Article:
Vermont’s Best Events — Black Diamond Awards

Our voters decided the year’s best events in the 2018 Black Diamond Awards. Here’s what you shouldn’t miss next year. 


Can 34,000 people be wrong? If anyone wondered if Killington could outdo itself in its second year of hosting the best women ski racers in the world, the Beast World Cup answered that. With a course that competitors described as “perfect,” parades of ski clubs from around New England, a free concert by Dispatch and an on-mountain village of vendor booths, the Killington “Beast” World Cup has become the kick-off party for the ski season. 1. Killington World Cup 2. Pond Skimming 3. Tailgating


Since its first running in 1981, the competition at the Craftsbury Marathon has grown  bigger and better. This past January, the event dovetailed with the U.S. Super Tour, bringing some of the continent’s top racers to compete in sprints while others went for the “Marathon’s” longer distances, 48K, 33K and 16K. To give a sense of who’s racing: local champ Hannah Dreissigacker, a 2014 Olympic biathlete won the women’s 48K. Hannah’s sister Emily competed in PyeongChang and their parents, both Olympic rowers, own the Craftsbury Outdoor Center.

But the race also attracts recreational skiers who come for the chance to pole up the rolling hills and fly down forest trails. Runners-up included the Stowe Derby,   (cancelled this year, for the third year running due to weather) and a new contender: the Camel’s Hump Challenge, which sends skiers on a 13-mile backcountry loop to benefit The Alzheimers’ Association. 1. Craftsbury Marathon 2. Stowe Derby 3. Camel’s Hump Challenge.


In terms of sheer numbers, the Vermont City Marathon is a perennial winner in this category. The largest running race in the state, it attracts nearly 3,000 runners to the streets and hills of Burlington, before finishing along the waterfront bike path with views of Lake Champlain and the Adirondacks. What many say is the best part of the race? The pre-race training runs, options to do a relay, taiko drummers, and the crowds that line Church Street. This year, the 30th anniversary, there’s an added bonus in the form of Meb Kelfizighi, an Olympic medalist, 2014 Boston Marathon champion and 2009 New York Marathon winner. But before you despair of winning this year, know this: he’ll only be running as part of a relay, along with four runners selected for their inspirational stories.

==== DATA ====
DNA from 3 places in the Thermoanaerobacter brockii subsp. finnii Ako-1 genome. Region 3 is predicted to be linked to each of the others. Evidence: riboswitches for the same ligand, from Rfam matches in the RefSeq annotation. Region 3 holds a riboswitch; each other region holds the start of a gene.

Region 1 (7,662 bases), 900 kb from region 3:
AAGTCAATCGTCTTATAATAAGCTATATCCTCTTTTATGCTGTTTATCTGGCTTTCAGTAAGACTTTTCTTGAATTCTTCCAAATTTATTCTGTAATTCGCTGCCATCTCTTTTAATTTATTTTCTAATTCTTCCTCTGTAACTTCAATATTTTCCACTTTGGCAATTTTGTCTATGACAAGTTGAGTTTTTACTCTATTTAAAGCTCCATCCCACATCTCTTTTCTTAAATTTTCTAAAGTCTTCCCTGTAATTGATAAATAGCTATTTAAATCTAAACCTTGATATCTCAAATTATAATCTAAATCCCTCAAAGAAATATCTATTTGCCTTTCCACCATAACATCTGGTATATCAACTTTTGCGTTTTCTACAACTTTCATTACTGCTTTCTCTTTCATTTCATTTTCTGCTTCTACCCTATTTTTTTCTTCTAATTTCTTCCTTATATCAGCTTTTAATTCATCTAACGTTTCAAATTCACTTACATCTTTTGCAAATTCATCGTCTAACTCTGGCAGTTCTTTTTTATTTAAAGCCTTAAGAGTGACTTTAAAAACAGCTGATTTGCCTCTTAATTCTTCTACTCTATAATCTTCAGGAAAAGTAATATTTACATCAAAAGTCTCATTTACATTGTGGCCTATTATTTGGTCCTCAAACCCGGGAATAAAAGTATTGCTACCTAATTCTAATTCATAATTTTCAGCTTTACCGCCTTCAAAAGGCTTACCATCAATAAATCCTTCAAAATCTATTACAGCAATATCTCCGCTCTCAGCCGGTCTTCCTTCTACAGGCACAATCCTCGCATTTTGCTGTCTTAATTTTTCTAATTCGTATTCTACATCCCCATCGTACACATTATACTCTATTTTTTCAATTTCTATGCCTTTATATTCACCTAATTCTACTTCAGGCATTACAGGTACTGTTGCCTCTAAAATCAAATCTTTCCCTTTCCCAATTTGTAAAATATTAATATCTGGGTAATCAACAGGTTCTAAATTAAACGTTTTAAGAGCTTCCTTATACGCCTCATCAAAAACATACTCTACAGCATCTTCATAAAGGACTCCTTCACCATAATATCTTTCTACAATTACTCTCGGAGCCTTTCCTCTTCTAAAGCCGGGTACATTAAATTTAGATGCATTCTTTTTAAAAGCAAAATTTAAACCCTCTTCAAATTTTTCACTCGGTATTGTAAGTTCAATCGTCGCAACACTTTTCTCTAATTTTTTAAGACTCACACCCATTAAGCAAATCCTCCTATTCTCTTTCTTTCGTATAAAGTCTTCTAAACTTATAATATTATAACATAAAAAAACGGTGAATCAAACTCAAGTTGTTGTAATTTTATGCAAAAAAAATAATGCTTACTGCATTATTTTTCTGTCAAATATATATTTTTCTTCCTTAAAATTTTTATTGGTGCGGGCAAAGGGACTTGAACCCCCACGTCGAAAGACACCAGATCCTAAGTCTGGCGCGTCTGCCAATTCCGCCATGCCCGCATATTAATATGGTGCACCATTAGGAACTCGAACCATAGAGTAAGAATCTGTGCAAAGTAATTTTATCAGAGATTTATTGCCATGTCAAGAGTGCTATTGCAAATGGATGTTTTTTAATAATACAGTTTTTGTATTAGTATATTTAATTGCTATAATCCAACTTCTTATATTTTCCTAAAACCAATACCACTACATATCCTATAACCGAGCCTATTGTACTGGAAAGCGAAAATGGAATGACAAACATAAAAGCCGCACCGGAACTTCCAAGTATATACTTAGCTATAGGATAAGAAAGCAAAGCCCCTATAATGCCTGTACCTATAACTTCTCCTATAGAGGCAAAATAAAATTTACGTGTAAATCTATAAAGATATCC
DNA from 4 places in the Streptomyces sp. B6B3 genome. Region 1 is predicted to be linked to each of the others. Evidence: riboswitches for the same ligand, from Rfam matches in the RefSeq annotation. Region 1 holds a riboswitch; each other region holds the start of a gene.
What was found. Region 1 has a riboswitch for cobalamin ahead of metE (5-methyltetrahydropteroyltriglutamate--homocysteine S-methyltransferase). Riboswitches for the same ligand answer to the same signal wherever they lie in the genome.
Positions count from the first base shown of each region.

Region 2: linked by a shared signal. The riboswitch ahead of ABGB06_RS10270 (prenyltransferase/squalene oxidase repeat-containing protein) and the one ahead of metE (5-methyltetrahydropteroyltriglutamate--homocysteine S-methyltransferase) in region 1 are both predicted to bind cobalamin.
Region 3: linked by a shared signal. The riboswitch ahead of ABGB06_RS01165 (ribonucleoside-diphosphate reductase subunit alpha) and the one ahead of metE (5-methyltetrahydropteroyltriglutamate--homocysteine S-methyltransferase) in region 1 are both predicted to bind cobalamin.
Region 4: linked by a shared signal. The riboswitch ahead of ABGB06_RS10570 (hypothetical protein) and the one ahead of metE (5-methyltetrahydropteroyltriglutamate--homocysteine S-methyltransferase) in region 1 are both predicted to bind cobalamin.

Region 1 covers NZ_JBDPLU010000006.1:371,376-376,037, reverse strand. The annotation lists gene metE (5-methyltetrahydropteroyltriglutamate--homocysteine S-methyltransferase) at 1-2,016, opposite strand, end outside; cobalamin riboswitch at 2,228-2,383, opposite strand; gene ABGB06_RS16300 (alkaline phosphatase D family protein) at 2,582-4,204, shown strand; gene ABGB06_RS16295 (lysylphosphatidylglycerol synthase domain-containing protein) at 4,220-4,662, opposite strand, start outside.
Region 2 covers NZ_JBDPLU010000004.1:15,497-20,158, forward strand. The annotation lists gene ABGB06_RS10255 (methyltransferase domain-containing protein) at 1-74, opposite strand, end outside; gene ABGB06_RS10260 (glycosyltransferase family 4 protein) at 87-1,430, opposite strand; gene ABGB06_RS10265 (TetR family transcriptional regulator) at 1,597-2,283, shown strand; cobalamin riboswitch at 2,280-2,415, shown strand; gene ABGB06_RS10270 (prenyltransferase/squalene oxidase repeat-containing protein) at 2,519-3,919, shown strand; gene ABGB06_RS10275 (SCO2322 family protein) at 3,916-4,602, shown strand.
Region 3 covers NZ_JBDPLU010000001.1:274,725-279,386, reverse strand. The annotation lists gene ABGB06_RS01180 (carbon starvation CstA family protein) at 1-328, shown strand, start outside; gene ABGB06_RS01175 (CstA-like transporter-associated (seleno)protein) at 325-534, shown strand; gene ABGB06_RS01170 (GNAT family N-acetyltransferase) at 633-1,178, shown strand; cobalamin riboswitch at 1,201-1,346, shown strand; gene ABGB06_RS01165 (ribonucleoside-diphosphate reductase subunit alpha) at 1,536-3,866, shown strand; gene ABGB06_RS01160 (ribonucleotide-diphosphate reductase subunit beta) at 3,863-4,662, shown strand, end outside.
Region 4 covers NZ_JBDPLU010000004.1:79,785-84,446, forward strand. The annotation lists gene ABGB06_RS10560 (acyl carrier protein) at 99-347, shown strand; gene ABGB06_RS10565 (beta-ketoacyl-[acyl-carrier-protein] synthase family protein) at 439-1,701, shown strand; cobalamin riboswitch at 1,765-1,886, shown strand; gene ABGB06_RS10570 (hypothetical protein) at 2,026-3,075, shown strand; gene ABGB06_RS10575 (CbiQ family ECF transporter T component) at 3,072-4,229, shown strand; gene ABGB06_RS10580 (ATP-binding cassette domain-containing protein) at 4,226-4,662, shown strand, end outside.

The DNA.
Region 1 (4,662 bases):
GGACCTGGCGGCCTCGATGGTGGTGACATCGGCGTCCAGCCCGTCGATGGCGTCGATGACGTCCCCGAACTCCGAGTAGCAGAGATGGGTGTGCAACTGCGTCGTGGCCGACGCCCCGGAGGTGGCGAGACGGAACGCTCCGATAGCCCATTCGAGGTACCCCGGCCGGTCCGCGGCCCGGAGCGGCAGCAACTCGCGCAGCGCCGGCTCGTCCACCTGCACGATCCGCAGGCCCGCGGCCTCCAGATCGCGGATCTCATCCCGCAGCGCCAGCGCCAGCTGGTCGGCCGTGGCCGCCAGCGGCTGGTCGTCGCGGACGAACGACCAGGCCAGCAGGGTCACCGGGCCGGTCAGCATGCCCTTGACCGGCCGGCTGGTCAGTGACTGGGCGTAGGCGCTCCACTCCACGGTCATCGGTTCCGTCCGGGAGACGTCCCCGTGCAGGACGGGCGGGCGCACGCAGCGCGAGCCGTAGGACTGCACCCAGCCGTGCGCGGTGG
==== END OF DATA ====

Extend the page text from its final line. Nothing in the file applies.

Also scoring with our readers is the Race to the Top of Vermont, a running and mountain biking race (choose, or do both) up Mt. Mansfield’s Toll Road, and the Middlebury Maple Run Sweetest Half,a 13.1 K which features pancakes and maple syrup for finishers. 1. Vermont City Marathon 2. Race to the Top of Vermont 3. Middlebury Maple Run Sweetest Half.

The Kelly Brush Ride, named best road cycling event for our 2018 Black Diamond Awards


In just 13 years, the Kelly Brush Ride has grown from a ride that gathered a few hundred Middlebury college students, alumns and ski racers into the most popular ride in the state, with more than 800 riders raising more than $500,000 to benefit those with spinal cord injuries and ski racing safety. The ride starts and finishes at Middlebury College, where Kelly Brush was on the ski team before a fall left her with a spinal cord injury.

Both Kelly Brush Davisson and Chris Waddell, a former extreme skier, are regulars in the hand bike division and ski teams from around the state come to ride the rural farmland roads that snake through Addison County. It’s not a race but with talent like this, it can feel like it.